Watch this Pair of Mobile Game Stocks Under $4

Chris is a member of The Motley Fool Blog Network -- entries represent the personal opinion of the blogger and are not formally edited.

The steady rebound in the share price for various game makers will attract investors looking for investments undergoing a sustainable turnaround. Zynga (NASDAQ: ZNGA) and Glu Mobile, Inc. (NASDAQ: GLUU) are two companies that closed recently well above lows reached in November 2012. Zynga is up nearly 70%, while Glu Mobile is up 43%.

GLUU data by YCharts

Prospects Improving for Zynga

Investors underestimated the turnaround potential for Zynga before February 2013 and before quarterly earnings were reported. Zynga beat consensus estimates on a number of metrics. Bookings were $50.2 million higher than expected at $261.3 million and earnings per share were $0.01. For the current quarter, Zynga guided slightly lower than consensus. Bookings are expected to be up to $210 million, below the $240 million consensus. This will translate to a loss of ($0.05) to ($0.04) per share. For 2013, margins are expected to be flat to 10%.

The decline in active users for Zynga products was 4% in Q4 compared to the previous quarter. The 298 million active users still represented a 24% increase over last year. Zynga reduced its operational expenses by two-thirds, by cutting R&D expenses by 70% from the previous year. When a technology company reduces R&D, it could be viewed as a negative, but Zynga is doing this to reduce the number of game titles losing money and concentrating only on successful ones.

Glu Mobile

Like Zynga, Glu Mobile reported quarterly results in February that beat consensus. Glu lost $0.05 per share on revenue of $20.8 million. In the current quarter, Glu expects revenue to be between $17 million and $18.5 million. The view is below a $21.9 million consensus. For 2013, revenue will be below consensus, at $84 million - $92 million. The company will end the year with a loss of -$0.09 to -$0.17 per share.

In the near term, a delay in title launches is expected to hurt results. Expenses grew to $6.3 million in Q4, which represented nearly a third of revenue. Glu held $22.3 million in cash and cash equivalents at the end of 2012.

Glu rallied above $3.50 after the company said it would enter real-money slot game.

Alternate Investment: Activision

Investors who want to gain exposure to mobile game makers would not be interested in established companies like Activision (NASDAQ: ATVI). Activision rallied from $11 to as high as $14.89 recently after reporting a strong quarter. Even though the game giant reported record results and sales for its successful Call of Duty franchise (just to name a few), growing consumer interest in mobile games threatens the growth in console game platforms. A Sony PlayStation (PS4) and Microsoft Xbox 720 release will help the console market as early as this year, but Nintendo’s Wii U release last year undermines this turnaround story. When Nintendo released the Wii U, initial sales were strong, but fell sharply afterwards.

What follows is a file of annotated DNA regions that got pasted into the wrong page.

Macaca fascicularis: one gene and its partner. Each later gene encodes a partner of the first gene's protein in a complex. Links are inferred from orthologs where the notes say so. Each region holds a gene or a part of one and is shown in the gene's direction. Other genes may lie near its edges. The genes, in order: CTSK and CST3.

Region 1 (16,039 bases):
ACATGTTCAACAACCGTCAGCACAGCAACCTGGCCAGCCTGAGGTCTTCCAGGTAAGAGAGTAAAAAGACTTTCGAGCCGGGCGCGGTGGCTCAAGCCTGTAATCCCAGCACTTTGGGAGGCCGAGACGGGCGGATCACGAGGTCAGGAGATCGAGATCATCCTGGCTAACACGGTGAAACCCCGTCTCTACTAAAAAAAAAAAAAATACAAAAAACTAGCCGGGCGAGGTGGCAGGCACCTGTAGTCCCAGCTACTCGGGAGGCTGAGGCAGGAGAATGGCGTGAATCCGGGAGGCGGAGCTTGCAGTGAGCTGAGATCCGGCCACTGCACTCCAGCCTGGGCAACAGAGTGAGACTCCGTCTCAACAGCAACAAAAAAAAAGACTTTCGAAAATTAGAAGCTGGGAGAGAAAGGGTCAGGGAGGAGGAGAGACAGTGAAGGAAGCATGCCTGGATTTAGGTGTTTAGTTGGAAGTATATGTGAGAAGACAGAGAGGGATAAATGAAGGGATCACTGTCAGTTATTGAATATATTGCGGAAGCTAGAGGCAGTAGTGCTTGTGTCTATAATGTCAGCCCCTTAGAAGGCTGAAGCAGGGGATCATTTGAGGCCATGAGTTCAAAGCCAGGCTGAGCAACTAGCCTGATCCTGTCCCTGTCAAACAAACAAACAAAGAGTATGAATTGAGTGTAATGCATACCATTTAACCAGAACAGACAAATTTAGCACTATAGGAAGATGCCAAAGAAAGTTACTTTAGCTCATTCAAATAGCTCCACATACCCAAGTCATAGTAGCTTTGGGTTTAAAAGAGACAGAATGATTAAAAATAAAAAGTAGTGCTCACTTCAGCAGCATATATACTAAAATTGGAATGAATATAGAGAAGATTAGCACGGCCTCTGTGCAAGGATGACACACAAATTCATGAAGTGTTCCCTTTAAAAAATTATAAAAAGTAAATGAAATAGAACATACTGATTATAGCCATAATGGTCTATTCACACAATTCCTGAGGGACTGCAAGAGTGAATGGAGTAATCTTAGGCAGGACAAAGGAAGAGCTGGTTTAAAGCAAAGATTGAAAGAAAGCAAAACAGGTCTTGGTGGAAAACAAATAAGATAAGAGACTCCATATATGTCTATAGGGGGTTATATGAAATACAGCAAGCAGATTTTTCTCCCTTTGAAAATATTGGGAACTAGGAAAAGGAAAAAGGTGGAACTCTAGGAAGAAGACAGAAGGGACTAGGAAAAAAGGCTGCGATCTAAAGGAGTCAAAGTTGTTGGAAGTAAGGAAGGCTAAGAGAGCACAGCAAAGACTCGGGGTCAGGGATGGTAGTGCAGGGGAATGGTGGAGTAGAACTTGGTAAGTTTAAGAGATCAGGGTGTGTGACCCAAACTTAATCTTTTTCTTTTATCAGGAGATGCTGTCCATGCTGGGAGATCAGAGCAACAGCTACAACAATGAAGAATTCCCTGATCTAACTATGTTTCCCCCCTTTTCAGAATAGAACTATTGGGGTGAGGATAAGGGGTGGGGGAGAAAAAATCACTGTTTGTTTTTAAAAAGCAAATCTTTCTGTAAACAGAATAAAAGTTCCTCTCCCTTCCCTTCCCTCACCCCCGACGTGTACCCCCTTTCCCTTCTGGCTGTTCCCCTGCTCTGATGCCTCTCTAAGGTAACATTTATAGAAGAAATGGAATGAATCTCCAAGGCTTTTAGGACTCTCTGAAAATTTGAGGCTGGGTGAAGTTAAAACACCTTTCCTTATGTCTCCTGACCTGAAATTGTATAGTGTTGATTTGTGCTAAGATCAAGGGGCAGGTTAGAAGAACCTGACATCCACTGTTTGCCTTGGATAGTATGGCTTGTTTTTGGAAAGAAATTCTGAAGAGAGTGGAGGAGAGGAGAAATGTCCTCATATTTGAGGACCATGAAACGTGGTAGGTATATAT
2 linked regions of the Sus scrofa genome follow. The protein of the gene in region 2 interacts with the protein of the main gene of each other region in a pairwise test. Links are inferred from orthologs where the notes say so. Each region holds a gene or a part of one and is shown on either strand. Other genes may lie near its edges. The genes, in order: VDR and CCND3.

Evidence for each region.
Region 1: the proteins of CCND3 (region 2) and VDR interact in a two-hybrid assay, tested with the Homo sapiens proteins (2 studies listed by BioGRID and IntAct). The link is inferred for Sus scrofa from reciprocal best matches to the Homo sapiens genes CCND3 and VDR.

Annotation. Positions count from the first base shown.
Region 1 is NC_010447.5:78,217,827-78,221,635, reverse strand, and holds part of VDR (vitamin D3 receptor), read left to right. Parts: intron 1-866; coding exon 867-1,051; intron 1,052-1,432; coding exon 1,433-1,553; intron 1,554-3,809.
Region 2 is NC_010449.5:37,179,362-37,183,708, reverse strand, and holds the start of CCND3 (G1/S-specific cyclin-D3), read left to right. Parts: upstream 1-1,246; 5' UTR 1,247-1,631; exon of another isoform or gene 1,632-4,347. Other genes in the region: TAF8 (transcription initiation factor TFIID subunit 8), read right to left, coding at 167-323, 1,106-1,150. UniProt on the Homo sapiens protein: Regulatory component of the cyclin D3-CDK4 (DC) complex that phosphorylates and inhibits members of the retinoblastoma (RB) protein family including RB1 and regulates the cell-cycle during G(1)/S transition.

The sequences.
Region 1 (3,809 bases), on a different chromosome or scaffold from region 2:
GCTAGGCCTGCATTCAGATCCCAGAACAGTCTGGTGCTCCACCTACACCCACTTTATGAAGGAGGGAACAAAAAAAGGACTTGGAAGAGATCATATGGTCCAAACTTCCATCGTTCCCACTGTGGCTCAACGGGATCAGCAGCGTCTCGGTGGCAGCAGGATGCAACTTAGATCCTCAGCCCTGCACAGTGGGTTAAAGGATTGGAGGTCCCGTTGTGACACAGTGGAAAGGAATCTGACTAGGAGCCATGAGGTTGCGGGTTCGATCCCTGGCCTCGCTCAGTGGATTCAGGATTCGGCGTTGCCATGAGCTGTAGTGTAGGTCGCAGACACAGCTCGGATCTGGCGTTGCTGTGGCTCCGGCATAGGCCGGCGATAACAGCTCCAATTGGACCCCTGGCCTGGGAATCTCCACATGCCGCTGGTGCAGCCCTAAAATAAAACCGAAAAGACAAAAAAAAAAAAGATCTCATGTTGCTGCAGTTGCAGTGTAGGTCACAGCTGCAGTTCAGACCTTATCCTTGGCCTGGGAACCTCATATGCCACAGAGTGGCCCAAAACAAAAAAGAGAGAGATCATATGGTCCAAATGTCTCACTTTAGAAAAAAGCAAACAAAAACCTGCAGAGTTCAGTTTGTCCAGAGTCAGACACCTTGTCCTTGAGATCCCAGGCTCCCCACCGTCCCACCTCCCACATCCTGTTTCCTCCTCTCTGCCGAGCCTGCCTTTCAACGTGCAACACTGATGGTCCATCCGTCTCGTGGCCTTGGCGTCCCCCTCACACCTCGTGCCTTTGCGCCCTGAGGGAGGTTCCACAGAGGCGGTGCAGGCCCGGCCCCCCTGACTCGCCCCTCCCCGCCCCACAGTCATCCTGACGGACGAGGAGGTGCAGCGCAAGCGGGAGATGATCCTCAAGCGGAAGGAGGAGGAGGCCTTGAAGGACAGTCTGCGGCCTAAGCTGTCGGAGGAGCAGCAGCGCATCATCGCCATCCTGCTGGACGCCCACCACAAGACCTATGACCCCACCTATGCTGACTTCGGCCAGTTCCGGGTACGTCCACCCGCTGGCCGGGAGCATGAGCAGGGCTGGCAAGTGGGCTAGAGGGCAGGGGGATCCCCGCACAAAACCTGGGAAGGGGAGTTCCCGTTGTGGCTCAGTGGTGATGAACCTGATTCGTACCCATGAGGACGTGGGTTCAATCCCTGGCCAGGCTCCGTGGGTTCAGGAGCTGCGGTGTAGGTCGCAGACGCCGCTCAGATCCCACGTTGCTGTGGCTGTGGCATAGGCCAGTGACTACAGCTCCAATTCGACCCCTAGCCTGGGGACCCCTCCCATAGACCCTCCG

Mobile game development is also less expensive than games made for consoles. As Bloomberg reported, mobile games could be made by teams of 10 or less and at a cost $100. Mobile games typically cost $20,000 to make.

Activision is valued at a forward P/E of 19, so the market is already pricing strong growth for the game maker.

Conclusion

A pullback in game stocks is possible as investors reduce their exposure to the stock market. If this happens, Zynga represents the most compelling investment idea. Sentiment is reversing for Zynga, as real-money gambling is released in June 2013. Zynga is releasing ZyngaPlusPoker and ZyngaPlusCasino. The company also strengthened its board by adding a venture capitalist, John Doerr. Doerr is also a board member at Google. Bearishness in Zynga shares remains high. Nearly 18% of the float was shorted (as at March 15 2013). This means that any surprise upside could result in a bigger rally for Zynga shares.


Chris Lau has no position in any stocks mentioned. The Motley Fool recommends Activision Blizzard. The Motley Fool owns shares of Activision Blizzard. Try any of our Foolish newsletter services free for 30 days. We Fools may not all hold the same opinions, but we all believe that considering a diverse range of insights makes us better investors. The Motley Fool has a disclosure policy. Is this post wrong? Click here. Think you can do better? Join us and write your own!

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